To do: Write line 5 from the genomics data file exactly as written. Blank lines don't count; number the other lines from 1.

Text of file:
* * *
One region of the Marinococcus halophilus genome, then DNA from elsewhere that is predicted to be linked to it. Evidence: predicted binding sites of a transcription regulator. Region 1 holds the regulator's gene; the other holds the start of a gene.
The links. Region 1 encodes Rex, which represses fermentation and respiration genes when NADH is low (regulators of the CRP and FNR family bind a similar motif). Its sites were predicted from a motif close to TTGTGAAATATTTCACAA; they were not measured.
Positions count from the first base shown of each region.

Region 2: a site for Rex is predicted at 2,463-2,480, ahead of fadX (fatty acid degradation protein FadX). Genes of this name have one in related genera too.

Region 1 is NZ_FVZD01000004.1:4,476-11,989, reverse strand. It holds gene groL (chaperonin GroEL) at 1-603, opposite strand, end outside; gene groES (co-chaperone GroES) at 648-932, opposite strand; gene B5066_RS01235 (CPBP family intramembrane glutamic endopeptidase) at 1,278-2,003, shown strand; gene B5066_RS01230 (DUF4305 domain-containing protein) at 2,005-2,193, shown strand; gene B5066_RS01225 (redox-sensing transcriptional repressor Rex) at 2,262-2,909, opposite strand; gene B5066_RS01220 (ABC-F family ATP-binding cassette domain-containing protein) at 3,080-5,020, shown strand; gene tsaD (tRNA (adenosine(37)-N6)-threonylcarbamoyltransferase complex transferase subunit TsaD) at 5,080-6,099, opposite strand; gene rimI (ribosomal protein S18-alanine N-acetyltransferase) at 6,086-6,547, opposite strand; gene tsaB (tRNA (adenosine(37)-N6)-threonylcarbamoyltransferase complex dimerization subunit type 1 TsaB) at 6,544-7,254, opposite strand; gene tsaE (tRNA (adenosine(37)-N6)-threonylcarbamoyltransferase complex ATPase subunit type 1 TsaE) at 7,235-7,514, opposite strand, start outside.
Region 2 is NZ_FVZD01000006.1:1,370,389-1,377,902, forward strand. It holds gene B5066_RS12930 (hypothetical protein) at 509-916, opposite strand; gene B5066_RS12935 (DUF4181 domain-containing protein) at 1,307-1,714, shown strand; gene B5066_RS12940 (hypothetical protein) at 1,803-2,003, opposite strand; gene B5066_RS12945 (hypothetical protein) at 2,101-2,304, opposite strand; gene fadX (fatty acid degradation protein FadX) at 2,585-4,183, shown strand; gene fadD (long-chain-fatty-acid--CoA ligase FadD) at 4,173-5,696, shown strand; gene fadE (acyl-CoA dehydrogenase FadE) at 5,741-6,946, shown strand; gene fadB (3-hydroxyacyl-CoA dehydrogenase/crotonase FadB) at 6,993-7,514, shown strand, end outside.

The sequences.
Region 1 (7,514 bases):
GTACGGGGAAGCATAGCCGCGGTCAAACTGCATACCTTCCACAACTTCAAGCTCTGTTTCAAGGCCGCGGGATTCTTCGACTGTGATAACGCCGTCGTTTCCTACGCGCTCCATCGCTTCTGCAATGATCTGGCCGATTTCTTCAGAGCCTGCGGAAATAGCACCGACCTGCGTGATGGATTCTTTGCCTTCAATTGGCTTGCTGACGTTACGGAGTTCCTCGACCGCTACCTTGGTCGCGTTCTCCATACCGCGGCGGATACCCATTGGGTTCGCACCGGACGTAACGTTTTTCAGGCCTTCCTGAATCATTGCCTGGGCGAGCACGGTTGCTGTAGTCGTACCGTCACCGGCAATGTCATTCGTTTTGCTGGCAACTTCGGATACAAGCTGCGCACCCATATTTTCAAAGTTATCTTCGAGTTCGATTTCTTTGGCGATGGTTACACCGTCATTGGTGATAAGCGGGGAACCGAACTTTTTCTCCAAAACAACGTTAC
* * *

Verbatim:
Region 1 is NZ_FVZD01000004.1:4,476-11,989, reverse strand. It holds gene groL (chaperonin GroEL) at 1-603, opposite strand, end outside; gene groES (co-chaperone GroES) at 648-932, opposite strand; gene B5066_RS01235 (CPBP family intramembrane glutamic endopeptidase) at 1,278-2,003, shown strand; gene B5066_RS01230 (DUF4305 domain-containing protein) at 2,005-2,193, shown strand; gene B5066_RS01225 (redox-sensing transcriptional repressor Rex) at 2,262-2,909, opposite strand; gene B5066_RS01220 (ABC-F family ATP-binding cassette domain-containing protein) at 3,080-5,020, shown strand; gene tsaD (tRNA (adenosine(37)-N6)-threonylcarbamoyltransferase complex transferase subunit TsaD) at 5,080-6,099, opposite strand; gene rimI (ribosomal protein S18-alanine N-acetyltransferase) at 6,086-6,547, opposite strand; gene tsaB (tRNA (adenosine(37)-N6)-threonylcarbamoyltransferase complex dimerization subunit type 1 TsaB) at 6,544-7,254, opposite strand; gene tsaE (tRNA (adenosine(37)-N6)-threonylcarbamoyltransferase complex ATPase subunit type 1 TsaE) at 7,235-7,514, opposite strand, start outside.